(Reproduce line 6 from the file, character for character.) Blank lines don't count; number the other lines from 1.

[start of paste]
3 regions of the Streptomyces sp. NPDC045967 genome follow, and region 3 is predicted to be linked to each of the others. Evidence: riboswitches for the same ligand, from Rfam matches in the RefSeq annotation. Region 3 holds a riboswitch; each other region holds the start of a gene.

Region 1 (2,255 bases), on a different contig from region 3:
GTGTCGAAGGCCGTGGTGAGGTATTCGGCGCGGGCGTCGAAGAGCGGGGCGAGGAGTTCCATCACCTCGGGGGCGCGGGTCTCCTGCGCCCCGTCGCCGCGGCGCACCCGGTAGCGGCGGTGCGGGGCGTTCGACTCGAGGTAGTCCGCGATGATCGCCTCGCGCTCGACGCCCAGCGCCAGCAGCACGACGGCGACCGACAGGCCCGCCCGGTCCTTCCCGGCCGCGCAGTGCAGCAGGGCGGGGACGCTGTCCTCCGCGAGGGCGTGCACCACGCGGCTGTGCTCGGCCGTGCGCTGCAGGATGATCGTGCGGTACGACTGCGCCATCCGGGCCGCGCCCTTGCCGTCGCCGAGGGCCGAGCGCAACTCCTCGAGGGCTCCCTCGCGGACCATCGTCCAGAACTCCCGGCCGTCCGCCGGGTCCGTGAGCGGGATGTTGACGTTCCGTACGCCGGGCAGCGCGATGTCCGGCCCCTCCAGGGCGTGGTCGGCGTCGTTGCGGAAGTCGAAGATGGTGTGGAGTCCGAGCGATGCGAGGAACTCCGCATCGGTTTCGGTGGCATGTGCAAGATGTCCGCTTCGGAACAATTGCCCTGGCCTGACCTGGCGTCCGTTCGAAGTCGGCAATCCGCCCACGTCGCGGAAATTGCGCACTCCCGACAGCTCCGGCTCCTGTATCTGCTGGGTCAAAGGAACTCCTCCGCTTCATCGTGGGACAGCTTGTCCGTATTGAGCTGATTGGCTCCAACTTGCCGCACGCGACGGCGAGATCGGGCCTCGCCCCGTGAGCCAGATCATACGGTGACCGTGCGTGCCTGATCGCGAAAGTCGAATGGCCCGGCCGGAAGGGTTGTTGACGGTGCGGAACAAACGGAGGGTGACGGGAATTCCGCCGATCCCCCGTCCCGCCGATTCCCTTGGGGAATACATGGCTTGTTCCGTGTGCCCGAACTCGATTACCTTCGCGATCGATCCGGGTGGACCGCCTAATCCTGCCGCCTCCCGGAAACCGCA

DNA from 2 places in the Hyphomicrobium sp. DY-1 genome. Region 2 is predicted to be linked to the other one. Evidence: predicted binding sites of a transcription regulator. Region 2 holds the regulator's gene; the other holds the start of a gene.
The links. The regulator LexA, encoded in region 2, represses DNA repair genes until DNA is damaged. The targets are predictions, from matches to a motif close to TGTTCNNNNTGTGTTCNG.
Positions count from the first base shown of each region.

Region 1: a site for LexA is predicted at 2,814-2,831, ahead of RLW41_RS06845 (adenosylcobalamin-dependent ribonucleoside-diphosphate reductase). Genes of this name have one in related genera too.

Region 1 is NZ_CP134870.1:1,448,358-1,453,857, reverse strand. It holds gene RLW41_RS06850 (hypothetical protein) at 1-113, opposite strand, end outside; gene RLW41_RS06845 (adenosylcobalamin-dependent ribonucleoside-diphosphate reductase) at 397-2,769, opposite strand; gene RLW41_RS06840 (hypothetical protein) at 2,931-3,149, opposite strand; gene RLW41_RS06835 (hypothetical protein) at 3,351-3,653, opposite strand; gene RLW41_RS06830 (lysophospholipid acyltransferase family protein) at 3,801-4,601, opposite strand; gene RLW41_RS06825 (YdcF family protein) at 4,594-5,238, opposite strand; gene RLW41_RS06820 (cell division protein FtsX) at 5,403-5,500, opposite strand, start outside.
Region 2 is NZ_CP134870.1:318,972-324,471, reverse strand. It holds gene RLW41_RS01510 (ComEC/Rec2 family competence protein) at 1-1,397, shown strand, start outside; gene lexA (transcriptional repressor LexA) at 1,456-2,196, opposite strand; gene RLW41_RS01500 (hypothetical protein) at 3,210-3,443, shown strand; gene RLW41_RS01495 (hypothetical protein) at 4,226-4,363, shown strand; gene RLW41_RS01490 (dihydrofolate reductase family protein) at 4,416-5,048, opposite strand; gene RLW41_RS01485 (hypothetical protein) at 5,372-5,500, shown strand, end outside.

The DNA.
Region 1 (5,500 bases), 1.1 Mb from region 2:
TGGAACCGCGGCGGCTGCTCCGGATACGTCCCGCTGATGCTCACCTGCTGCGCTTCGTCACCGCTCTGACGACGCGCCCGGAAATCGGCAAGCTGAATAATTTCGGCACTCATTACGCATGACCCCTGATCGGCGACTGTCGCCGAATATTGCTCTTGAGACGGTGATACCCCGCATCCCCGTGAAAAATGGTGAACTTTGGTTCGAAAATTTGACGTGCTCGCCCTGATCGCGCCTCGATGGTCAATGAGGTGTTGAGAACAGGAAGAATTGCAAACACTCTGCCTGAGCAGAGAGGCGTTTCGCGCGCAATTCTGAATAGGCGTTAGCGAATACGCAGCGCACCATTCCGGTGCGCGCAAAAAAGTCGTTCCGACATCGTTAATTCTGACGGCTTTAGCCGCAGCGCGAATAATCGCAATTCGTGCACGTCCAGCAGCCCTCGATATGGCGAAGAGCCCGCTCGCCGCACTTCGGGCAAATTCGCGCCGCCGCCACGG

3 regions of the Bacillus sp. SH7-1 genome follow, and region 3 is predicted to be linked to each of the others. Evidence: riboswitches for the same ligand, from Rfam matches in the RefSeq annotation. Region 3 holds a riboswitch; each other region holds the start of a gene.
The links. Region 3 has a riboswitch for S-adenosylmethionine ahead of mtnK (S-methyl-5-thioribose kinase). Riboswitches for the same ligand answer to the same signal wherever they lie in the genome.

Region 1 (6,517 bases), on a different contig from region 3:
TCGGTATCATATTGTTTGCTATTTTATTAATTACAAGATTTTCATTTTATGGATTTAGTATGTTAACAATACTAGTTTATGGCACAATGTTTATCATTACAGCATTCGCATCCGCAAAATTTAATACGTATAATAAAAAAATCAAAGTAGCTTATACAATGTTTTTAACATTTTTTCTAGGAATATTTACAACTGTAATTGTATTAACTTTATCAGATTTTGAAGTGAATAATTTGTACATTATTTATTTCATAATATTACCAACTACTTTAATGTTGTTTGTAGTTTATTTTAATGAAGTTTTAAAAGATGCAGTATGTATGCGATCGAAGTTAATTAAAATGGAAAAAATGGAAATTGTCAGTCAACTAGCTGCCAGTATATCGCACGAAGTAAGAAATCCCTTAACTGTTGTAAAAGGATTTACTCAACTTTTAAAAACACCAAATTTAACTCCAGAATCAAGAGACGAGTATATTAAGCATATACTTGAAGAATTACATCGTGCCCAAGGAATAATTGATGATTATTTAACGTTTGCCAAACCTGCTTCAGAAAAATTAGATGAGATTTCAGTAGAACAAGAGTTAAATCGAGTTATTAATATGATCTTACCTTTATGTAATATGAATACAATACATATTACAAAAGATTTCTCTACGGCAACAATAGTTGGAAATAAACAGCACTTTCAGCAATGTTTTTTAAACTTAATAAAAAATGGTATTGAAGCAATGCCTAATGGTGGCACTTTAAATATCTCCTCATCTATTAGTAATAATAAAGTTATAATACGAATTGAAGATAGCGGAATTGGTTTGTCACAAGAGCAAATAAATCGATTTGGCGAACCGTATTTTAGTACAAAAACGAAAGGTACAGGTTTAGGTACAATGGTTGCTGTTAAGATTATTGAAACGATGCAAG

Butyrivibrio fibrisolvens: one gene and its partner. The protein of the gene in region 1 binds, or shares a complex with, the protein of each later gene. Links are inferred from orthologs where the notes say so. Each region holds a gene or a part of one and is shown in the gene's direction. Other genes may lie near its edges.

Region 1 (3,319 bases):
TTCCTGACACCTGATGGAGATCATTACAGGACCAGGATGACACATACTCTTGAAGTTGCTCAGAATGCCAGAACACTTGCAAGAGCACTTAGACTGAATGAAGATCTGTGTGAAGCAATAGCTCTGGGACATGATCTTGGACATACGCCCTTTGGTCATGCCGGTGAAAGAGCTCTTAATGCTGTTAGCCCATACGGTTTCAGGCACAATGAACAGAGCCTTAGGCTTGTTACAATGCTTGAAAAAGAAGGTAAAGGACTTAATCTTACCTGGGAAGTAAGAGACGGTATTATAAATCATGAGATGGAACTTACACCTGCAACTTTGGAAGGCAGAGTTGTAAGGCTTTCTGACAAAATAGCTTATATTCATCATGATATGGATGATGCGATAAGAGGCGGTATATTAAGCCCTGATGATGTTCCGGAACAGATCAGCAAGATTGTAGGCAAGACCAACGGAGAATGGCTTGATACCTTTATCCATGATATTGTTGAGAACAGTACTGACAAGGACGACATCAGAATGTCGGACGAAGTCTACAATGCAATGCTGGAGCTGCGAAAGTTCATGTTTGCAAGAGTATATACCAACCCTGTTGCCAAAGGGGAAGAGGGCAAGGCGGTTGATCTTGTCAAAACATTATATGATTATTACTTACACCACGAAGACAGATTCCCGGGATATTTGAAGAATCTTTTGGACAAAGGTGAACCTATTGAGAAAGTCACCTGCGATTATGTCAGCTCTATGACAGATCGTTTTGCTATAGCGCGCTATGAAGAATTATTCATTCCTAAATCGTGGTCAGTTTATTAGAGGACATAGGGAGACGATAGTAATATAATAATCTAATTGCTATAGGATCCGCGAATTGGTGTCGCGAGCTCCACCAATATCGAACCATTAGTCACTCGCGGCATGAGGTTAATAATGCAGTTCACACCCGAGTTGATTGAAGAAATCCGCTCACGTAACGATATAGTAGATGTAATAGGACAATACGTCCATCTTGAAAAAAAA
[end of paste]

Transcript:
Positions count from the first base shown of each region.